I turned back to the doll. It swayed back and forth. For the first time I noticed its one eye was a bright emerald green. Almost like my daddy’s eyes–green and full of mischief. At least, that’s how I tried to remember them.
I bit my lip and swallowed the sour ball of pain rising up my throat. The green eye still regarded me, but it didn’t seem so bright anymore. It was dull and scratched and looked like nothing more than a cheap glass eye stuck in a poor broken doll’s head.
“It’s sad, don’t you think?” I drew the head closer and picked shards of glass out of the doll’s hair. “Left all alone here. Her little body probably washed all the way to China.”
“I heard a book about a glass bunny that got lost,” Antonia said. “He got drowned in the ocean until some fisherman pulled him out and saved him, and even then it took years and years to find his way home. That was sad too.”
I nodded. “Probably shouldn’t throw her back in the river. That would be littering.”
Antonia leaned in and squinted at the doll’s head. “She’s not garbage,” she said. “She’s lonely.” She rested her cheek on my arm. “Can’t we take her back to the trailer? We can fix her up and maybe we can find another body for her.”
I nudged Antonia away. “Mom wouldn’t like it. She’s already threatened to take a shovel to all the junk under your bed.”
“It’s not junk,” Antonia said. “They’re my precious treasures.”
Her precious treasures were a deflated soccer ball, a trunkless stuffed elephant called Mr. Lumps, a large bag full of knotted rubber bands, a paper-mache Earth with only five continents, and about a hundred other bits and pieces of things she’d picked up here and there and shoved under her bed ‘for later’.
“She’d be the most precious treasure of all,” Antonia said. She rubbed her cheek against my arm and fluttered her eyelashes. “Please, can we keep her? Pretty please?”
I breathed out heavily through my nose, and then I smiled at my sister. “I suppose so . . . if we don’t tell Mom.”
Antonia’s eyes grew wide. “Lie?”
“Not a lie,” I trailed my pinky across the doll’s stubbed nose. “A secret. Our secret.”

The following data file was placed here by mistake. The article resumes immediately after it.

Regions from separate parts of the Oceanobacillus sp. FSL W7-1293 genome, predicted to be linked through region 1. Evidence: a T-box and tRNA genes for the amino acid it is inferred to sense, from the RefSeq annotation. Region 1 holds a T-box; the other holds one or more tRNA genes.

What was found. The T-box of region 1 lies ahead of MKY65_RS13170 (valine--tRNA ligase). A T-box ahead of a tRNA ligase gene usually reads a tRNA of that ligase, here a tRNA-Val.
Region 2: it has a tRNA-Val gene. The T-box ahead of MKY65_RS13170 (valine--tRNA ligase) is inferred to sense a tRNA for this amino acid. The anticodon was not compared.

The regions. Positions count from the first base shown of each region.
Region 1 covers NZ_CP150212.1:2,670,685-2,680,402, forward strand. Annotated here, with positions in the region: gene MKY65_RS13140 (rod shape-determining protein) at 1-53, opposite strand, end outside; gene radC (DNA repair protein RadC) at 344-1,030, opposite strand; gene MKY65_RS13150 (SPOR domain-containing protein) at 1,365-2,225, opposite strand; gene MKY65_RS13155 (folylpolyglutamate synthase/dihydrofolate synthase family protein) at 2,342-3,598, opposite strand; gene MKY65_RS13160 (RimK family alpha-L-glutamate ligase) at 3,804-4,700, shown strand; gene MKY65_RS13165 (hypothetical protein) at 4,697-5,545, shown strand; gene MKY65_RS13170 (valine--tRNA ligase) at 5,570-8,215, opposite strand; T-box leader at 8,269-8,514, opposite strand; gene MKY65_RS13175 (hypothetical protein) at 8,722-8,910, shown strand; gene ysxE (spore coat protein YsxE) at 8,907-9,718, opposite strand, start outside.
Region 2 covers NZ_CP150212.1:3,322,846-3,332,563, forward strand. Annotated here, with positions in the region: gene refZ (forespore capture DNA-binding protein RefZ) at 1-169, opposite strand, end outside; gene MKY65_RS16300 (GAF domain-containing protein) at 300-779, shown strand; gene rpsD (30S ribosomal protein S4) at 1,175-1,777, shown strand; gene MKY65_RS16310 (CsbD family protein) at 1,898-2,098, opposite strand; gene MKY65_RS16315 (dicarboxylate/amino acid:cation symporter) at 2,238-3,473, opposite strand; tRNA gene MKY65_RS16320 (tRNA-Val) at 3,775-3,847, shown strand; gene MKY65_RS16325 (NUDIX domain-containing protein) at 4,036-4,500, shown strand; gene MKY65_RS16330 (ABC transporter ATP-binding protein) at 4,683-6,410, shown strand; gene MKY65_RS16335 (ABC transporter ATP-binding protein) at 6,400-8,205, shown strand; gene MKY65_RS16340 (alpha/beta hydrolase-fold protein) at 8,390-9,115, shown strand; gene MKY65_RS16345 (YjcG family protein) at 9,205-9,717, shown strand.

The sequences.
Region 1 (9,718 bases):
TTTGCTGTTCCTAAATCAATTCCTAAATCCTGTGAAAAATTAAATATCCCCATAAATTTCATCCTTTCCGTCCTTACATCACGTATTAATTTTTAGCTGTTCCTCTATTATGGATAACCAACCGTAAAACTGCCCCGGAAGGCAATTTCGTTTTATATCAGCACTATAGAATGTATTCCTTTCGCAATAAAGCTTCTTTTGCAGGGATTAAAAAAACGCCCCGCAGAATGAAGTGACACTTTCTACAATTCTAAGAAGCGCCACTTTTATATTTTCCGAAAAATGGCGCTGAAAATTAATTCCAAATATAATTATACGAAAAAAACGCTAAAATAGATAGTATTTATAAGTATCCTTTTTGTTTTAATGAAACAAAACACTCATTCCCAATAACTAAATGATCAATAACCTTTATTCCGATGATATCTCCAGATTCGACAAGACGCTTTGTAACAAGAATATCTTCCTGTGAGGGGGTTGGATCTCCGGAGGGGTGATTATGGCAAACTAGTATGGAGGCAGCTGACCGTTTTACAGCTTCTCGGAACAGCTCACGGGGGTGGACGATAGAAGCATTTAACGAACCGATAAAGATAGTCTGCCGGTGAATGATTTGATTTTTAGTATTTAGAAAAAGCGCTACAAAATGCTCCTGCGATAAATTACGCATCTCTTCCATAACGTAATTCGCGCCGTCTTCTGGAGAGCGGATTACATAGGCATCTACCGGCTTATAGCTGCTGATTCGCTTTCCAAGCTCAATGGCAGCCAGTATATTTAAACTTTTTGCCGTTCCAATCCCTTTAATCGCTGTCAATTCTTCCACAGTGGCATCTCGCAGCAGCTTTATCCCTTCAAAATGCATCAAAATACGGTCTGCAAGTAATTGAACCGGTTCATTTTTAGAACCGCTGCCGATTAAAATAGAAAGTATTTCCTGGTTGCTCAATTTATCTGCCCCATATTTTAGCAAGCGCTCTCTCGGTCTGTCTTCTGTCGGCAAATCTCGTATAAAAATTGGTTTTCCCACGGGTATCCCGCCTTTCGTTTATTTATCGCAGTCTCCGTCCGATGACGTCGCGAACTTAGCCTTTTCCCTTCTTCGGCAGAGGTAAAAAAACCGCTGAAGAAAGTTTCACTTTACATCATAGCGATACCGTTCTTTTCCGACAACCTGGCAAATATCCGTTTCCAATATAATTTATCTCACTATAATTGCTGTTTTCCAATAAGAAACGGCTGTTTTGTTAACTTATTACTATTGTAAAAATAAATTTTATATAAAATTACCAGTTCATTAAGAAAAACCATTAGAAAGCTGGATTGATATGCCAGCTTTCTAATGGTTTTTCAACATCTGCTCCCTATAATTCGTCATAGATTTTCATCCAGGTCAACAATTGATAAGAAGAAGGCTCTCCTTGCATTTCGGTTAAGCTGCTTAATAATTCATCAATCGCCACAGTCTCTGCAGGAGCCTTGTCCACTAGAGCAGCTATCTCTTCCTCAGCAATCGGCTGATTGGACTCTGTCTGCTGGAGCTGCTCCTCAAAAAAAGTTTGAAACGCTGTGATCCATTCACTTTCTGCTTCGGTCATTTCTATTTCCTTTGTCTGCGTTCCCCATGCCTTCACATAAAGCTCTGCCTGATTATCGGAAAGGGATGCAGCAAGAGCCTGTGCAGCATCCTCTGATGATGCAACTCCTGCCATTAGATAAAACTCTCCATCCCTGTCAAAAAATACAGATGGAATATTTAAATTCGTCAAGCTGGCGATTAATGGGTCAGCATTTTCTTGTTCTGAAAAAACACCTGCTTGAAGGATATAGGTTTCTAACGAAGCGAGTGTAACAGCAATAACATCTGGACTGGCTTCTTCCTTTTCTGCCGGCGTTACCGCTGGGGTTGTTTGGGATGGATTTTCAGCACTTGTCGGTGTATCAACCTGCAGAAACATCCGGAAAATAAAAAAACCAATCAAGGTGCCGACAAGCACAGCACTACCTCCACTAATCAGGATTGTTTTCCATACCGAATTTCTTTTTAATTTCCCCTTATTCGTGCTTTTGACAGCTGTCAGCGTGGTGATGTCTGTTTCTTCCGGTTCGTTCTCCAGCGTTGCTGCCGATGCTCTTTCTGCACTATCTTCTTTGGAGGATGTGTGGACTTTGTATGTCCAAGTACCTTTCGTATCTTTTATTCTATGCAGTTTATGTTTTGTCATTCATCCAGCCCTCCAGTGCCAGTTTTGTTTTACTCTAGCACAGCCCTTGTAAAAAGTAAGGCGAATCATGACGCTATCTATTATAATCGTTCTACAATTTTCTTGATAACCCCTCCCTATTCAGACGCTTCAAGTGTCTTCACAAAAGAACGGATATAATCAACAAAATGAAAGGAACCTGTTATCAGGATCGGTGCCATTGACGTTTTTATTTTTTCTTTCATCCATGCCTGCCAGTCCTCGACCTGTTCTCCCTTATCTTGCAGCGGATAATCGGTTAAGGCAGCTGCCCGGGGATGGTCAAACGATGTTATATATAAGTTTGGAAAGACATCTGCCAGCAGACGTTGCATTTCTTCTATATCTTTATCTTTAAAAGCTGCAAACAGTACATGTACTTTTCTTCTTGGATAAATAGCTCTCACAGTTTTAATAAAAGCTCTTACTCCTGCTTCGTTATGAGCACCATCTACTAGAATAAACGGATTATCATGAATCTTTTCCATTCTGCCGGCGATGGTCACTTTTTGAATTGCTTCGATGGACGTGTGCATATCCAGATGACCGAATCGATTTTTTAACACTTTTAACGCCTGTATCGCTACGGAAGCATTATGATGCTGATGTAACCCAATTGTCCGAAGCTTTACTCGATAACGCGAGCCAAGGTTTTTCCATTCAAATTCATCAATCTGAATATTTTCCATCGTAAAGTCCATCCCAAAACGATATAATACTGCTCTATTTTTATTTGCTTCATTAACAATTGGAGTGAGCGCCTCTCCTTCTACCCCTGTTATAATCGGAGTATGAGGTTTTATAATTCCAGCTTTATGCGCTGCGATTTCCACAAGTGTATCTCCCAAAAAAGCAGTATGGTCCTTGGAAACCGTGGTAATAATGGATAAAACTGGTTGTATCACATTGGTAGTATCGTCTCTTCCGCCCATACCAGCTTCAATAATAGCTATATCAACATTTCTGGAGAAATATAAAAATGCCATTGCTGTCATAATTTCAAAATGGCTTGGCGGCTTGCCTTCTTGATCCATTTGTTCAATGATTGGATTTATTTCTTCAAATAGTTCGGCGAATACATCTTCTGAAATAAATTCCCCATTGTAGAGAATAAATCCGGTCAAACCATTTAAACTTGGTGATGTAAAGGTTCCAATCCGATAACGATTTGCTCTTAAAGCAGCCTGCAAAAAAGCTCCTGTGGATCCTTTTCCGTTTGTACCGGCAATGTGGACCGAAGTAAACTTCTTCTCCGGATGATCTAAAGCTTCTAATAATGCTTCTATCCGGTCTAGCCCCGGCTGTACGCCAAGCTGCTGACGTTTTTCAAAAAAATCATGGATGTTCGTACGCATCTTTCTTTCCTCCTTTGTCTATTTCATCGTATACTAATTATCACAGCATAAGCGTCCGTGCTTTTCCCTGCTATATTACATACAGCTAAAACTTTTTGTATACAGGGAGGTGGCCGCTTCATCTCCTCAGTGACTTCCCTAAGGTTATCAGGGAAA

Antonia squealed and clapped her hands.
“Get my bag from behind that stump over there,” I said. “We’ll clean her up after dinner and hide her in the closet under all those wildlife magazines you never read.”
“I read them,” Antonia said, kicking a pebble. “Sometimes.” She ran to the stump while I picked out the rest of the glass. When Antonia brought over my back pack, I wriggled the broken zipper open and shook out a plastic grocery bag I’d brought in case I found any interesting leaves I wanted to draw later. I started to lower the doll’s head in the bag when Antonia put her hand on my arm.
“Wait,” she said.
“It’s dark in there.” Antonia clasped her hands together and pressed them against her face. “She might want to go to sleep.”
“Can I sing her a lullaby? The one Mom sings when it rains and the thunder hurts my ears?”
I shook my head at first, but when my sister started fluttering her eyelashes a mile a minute and puckering her lips like a fish, I had to laugh. She always knew how to make me laugh with that face.
“Okay,” I said. “But make it quick.”
Antonia cleared her throat and began to sing.
Hush-a-bye and good night
Till the bright morning light
Takes the sleep from your eyes
Hush-a-bye, baby bright
We stood in silence in front of the doll’s head. Her green eye glowed in the afternoon light, and the sound of the river filled our ears. A single cloud, thin as a whisper, floated just above the tree tops.
“That’s a good name for her,” I said at last as I gently pushed the head deep into the bag. “Hush-a-bye.”